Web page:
John Slattery
Birth Date:
Birth Place:
Boston, Massachusetts
Famous for:
His portrayal of Roger Sterling on “Mad Men” (AMC, 2007-?)
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Mad Men


“I'm not drawn to political roles per se, but people see you in one way and that's the way they want to cast you. I'd like to do something different, actually. I'd like to take a break from wearing a suit and tie. It isn't who I am. I'd like to do dark comedy, someone a little more emotionally available and less pulled together.” John Slattery

Emmy nominated American actor John Slattery received his Emmy nomination for his portrayal of Roger Sterling on “Mad Men” (AMC, 2007-current). He also won a SAG Award. Remarking about working on the show, he said, “It's the best job I've ever had! Every time I read a script, (Roger) always has something to say that I can't wait to do.”

Entering television in the late 1980s with a regular role on the short lived “Dirty Dozen: The Series,” the Boston native had to experience other failed shows, including “Under Cover” and “Homefront,” before receiving recurring roles on high profile shows like “Will and Grace” (1999, as Sam Truman), “Sex and the City” (2000, as Bill Kelley) and Ed” (2001-2002, as Dennis Martino), from which he netted a Prism nomination. Slattery was also seen on the canceled series “K Street” (2003) and “Jack & Bobby” (2004-2005), before again enjoying recognition on “Desperate Housewives” (2007). As Victor Lang, a recurring role he played from March to December 2007, he jointly picked up a Screen Actors Guild nomination. He gained further recognition and fame with “Mad Men.”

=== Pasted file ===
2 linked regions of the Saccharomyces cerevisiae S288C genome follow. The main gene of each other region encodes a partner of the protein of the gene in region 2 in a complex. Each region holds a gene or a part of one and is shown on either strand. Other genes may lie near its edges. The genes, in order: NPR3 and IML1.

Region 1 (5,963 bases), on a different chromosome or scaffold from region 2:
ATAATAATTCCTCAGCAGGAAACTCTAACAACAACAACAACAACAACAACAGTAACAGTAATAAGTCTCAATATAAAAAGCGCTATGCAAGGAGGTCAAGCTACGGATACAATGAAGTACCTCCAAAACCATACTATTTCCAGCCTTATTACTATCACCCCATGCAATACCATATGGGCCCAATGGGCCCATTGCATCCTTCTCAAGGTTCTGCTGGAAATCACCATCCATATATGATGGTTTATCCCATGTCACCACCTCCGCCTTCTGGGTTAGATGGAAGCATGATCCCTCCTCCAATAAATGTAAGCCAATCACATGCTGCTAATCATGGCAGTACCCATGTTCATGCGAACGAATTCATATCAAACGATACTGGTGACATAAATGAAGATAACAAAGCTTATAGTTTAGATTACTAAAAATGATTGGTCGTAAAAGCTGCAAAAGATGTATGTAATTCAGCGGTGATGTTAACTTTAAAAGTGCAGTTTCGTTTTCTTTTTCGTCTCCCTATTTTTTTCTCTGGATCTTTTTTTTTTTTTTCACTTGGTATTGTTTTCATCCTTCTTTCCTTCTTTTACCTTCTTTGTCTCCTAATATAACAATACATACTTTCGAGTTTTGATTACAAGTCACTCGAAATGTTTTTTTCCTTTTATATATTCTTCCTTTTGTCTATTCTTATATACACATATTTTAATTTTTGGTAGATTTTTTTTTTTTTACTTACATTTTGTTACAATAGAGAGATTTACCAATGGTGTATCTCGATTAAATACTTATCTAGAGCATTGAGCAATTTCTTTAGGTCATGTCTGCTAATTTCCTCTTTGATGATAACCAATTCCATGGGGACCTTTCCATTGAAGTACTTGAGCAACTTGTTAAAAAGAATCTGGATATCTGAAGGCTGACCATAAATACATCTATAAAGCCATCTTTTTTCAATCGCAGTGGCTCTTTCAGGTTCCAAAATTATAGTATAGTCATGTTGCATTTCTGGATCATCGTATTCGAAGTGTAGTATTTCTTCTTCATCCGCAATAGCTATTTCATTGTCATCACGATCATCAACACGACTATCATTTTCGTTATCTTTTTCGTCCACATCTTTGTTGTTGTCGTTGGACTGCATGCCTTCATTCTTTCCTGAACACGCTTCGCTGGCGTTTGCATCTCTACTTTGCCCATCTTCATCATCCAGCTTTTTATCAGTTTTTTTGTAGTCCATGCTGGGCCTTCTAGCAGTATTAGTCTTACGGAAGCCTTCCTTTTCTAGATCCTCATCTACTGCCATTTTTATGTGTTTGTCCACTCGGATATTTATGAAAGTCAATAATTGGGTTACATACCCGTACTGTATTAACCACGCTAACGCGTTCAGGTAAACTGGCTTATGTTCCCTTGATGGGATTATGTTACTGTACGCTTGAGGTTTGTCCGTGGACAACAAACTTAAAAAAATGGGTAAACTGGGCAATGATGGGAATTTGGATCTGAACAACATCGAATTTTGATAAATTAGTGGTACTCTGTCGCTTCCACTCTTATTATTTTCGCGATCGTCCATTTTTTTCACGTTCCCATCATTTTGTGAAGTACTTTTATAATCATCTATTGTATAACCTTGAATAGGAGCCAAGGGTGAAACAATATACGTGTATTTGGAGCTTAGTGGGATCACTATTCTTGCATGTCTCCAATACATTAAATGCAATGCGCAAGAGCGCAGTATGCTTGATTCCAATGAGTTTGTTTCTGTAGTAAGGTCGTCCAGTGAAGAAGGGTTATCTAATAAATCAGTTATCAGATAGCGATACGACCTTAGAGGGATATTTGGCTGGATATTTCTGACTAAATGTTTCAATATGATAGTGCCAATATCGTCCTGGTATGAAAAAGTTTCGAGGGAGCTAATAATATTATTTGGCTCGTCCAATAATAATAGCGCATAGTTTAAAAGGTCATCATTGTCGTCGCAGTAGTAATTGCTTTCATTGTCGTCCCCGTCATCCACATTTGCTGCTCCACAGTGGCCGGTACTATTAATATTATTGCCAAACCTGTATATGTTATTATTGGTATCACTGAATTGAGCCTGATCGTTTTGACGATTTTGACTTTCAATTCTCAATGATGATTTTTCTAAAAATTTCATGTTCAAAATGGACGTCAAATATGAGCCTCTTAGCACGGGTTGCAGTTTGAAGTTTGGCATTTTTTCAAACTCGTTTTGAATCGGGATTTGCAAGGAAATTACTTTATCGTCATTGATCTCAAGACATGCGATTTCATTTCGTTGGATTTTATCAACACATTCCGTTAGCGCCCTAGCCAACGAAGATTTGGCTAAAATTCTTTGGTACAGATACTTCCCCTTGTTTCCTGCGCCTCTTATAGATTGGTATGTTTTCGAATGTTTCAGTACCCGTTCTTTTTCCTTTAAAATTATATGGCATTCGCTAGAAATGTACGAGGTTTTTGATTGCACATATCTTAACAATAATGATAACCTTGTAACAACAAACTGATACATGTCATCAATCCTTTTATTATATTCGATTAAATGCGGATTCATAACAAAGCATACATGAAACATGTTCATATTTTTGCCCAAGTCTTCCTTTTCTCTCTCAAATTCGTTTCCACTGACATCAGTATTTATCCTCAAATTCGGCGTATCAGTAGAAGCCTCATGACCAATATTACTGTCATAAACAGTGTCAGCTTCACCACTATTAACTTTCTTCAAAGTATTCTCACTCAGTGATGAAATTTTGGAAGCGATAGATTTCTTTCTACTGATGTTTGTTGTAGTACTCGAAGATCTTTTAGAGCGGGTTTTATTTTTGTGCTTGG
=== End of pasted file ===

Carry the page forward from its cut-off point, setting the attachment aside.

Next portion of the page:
Making his film debut in 1996's “City Hall,” Slattery is known for his solid supporting performances in such film projects as Barry Levinson's “Sleepers” (1996), Steven Soderbergh's “Traffic” (2000), Joel Schumacher's “Bad Company” (2002), Thomas McCarthy’s “The Station Agent” (2003), Mike Newell’s “Mona Lisa Smile” (2003), Guy Ferland's “Dirty Dancing: Havana Nights,” Clint Eastwood’s “Flags of Our Fathers” (2006) and Mike Nichols' “Charlie Wilson's War” (2007). A respected stage performer during the 1990s, Slattery acted in the Broadway plays “Laughter on the 23rd Floor” (1993), “Betrayal” (2000) and “The Rabbit Hole” (2006).

Slattery and his actress wife, Talia Balsam, have one child.

Boston Native

Childhood and Family: